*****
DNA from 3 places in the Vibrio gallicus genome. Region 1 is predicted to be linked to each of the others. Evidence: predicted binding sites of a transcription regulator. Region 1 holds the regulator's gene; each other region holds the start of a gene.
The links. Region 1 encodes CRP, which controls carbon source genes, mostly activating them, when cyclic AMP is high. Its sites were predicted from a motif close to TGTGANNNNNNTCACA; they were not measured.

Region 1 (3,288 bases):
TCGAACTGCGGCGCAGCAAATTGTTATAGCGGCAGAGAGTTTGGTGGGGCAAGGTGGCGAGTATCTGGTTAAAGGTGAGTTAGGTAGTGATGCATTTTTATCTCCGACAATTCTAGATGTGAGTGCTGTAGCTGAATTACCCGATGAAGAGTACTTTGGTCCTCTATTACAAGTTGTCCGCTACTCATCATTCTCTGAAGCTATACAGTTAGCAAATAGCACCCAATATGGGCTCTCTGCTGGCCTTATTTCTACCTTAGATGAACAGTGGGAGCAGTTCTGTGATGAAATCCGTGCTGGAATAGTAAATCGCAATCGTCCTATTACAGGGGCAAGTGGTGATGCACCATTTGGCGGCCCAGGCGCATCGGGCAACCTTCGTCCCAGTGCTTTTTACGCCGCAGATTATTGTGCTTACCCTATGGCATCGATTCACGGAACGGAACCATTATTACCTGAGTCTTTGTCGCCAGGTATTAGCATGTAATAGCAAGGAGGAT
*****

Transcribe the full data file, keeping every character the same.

DNA from 3 places in the Vibrio gallicus genome. Region 1 is predicted to be linked to each of the others. Evidence: predicted binding sites of a transcription regulator. Region 1 holds the regulator's gene; each other region holds the start of a gene.
The links. Region 1 encodes CRP, which controls carbon source genes, mostly activating them, when cyclic AMP is high. Its sites were predicted from a motif close to TGTGANNNNNNTCACA; they were not measured.

Region 1 (3,288 bases):
TCGAACTGCGGCGCAGCAAATTGTTATAGCGGCAGAGAGTTTGGTGGGGCAAGGTGGCGAGTATCTGGTTAAAGGTGAGTTAGGTAGTGATGCATTTTTATCTCCGACAATTCTAGATGTGAGTGCTGTAGCTGAATTACCCGATGAAGAGTACTTTGGTCCTCTATTACAAGTTGTCCGCTACTCATCATTCTCTGAAGCTATACAGTTAGCAAATAGCACCCAATATGGGCTCTCTGCTGGCCTTATTTCTACCTTAGATGAACAGTGGGAGCAGTTCTGTGATGAAATCCGTGCTGGAATAGTAAATCGCAATCGTCCTATTACAGGGGCAAGTGGTGATGCACCATTTGGCGGCCCAGGCGCATCGGGCAACCTTCGTCCCAGTGCTTTTTACGCCGCAGATTATTGTGCTTACCCTATGGCATCGATTCACGGAACGGAACCATTATTACCTGAGTCTTTGTCGCCAGGTATTAGCATGTAATAGCAAGGAGGAT